Summer Days and the Dangers of Alcohol


Summertime is all about outdoor BBQ’s, lounging by the pool, being out in the sun by the beach or at the lake, hanging out with family or friends…all with a cool drink in your hands. A lot of people think about and consume beer, canned or fresh cocktails, spritzers, hard seltzers, hard teas and lemonades, and wine coolers. There are unlimited options and advertisers do their best to convince you these drinks are “cooling”, “refreshing” and/or “relaxing.” What could possibly be better? 

However, combining the summer heat and alcohol can be dangerous. It can lead to anything ranging from a really bad day to a downright deadly one if you don’t understand how summer and alcohol mix. 

Summer heat is the first danger to be alert to. Most people are not drinking any or enough water to stay safely hydrated. When someone is not hydrated enough, several things start to happen: 

1) You get hot in the heat and begin to sweat, which is totally normal. This is how the body cools itself off. But this loss of fluid is a problem if you don’t have fluid going in to make up for what is going out. 

2) You grab an alcoholic drink to hydrate, but alcohol is a diuretic. Basically, it makes you urinate more so in turn, you lose more fluid. 

3) After sweating and urinating, you are more dehydrated than when you started. Add in a little buzz from that beer or other alcoholic drink (or two, or three), and you also don’t particularly care or realize you are dehydrated. 

4) If you happen to vomit for any reason, the fluid loss is even worse. 

5) Every drop of sweat and alcoholic drink is creating a vicious cycle. 

Eventually, your cooling system is going to breakdown in this scenario. Your body only works in a small temperature range. Alcohol can mess up your ability to know that you are in danger. As it gets worse, the warning signs of severe illness can be ignored. Heat stroke can occur which is life threatening and requires immediate emergency medical attention. (The signs of heat stroke are: headache, dizziness, disorientation, confusion, loss of consciousness, hallucinations and seizures). During a heat stroke, your body temperature is high, and your organs are “cooking”. A lot of these symptoms seem like how a drunk person might act so your friends may not notice a problem, especially if they have also been drinking.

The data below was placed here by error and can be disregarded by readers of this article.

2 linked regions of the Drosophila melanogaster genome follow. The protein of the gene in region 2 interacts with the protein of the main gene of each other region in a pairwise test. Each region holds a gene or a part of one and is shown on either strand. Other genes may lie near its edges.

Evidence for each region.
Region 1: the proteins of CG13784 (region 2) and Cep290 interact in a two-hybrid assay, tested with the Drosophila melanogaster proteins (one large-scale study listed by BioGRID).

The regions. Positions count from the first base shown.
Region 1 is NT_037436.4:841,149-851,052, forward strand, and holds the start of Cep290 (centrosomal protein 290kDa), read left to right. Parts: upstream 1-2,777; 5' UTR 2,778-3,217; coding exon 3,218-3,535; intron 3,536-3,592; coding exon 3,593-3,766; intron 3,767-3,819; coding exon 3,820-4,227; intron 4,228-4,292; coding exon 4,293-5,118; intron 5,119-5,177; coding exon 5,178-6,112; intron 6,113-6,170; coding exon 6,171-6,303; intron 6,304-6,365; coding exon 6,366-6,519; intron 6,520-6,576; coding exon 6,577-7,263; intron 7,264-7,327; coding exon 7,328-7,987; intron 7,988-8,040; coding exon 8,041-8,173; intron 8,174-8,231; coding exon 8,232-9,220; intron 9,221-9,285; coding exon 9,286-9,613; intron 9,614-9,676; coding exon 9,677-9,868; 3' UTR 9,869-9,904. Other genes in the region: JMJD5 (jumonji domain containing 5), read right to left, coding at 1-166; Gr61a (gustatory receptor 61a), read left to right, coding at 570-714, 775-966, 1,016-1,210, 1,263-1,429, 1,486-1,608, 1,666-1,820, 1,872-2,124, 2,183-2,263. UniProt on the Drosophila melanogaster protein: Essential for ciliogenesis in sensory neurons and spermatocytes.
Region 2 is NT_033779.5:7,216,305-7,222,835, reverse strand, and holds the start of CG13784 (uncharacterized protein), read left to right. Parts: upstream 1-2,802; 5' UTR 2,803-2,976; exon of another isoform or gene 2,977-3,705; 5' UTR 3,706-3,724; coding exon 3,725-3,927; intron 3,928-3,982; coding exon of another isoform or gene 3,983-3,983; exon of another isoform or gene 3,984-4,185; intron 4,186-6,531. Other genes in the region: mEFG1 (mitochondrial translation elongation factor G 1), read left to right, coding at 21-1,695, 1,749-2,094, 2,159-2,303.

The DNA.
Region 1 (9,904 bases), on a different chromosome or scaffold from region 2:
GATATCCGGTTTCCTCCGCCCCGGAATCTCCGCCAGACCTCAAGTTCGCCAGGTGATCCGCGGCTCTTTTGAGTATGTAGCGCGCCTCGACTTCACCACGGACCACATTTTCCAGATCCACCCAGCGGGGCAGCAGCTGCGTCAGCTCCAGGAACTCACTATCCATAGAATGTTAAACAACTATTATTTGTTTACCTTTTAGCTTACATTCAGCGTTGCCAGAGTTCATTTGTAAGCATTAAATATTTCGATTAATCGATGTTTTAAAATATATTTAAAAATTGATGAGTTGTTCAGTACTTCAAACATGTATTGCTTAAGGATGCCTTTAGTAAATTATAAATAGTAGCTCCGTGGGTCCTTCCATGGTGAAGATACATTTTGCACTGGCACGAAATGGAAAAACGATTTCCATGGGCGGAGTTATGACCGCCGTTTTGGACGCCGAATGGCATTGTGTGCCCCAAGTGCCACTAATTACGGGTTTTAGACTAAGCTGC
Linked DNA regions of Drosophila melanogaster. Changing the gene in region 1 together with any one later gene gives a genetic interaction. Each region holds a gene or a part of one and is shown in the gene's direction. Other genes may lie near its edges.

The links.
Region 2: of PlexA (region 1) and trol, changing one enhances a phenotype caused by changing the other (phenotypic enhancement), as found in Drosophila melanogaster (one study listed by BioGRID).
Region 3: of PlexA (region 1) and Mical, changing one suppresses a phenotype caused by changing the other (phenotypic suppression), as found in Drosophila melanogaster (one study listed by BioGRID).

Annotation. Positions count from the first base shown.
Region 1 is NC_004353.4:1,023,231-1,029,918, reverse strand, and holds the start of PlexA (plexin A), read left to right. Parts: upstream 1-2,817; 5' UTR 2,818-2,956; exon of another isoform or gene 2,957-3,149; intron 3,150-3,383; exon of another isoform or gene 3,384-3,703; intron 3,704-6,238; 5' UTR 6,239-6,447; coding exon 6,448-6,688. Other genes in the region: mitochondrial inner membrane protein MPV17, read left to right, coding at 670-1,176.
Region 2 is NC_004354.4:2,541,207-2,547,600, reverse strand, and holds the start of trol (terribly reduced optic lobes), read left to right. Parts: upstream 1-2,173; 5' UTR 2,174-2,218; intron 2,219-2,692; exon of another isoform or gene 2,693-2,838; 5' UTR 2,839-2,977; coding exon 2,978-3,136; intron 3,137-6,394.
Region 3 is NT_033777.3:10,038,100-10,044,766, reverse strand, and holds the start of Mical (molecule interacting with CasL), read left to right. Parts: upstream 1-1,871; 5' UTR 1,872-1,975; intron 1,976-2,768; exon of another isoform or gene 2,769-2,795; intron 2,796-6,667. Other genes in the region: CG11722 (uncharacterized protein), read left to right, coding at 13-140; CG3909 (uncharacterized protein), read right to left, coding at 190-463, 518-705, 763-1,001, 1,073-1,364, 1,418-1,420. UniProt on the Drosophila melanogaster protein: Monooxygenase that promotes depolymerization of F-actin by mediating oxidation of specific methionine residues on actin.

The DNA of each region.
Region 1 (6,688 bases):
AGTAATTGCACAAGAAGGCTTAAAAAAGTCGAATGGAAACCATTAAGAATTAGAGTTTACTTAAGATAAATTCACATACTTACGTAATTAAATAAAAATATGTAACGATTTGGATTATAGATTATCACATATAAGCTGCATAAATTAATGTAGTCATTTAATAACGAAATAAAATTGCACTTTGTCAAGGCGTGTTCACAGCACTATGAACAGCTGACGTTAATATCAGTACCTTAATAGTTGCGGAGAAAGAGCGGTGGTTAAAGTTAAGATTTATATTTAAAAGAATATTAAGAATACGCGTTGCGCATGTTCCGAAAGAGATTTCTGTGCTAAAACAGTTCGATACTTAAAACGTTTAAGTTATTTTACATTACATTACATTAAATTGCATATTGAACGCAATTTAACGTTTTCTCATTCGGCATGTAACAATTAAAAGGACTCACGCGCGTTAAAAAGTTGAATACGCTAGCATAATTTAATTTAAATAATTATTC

Another summer alcohol danger is the lack of safety awareness that comes with alcohol intake. Otherwise normal summertime activities can become dangerous when alcohol gets mixed in. Alcohol can decrease you gag reflex. Suddenly you can’t clear your airway as well in the water and you can get water in lungs easier and drown. This is compounded when your judgment is impaired and you are less aware of your limits and distance and swim out farther than you should or can’t find your way out of the water because the alcohol has you a bit confused or disoriented. Boating accidents, car accidents, slips, trips, and falls all increase with alcohol leading to injuries as severe as paralysis and death. 

If you are struggling to control your alcohol consumption, please call us at Pathway Healthcare for an assessment and treatment plan. We can help you reduce or completely eliminate your alcohol intake which will lead to better health overall. Thankfully, there are many alternatives to alcohol on the market that actually hydrate the body so you can enjoy the summer heat outdoors safely.

Pathway Healthcare – 844.728.4929 or visit find a location near you.

Author: Shelly Southworth, BSN RN 


The Effects of Summer Heat on Mental Health 

Summer…the sun, the fun, the warmth and the heat. It seems like that’s all you hear as soon as the first snows start to melt. It’s a traditional time for vacations. School is out for families. Flexibility and relaxation are the name of the game.

However, for some people, summer is not fun. Research shows that summer heat is correlated with increased emergency room visits and hospital admissions for mental health issues. So, the question is, why? If summer is so warm and relaxing, why are there so many problems with people’s mental health?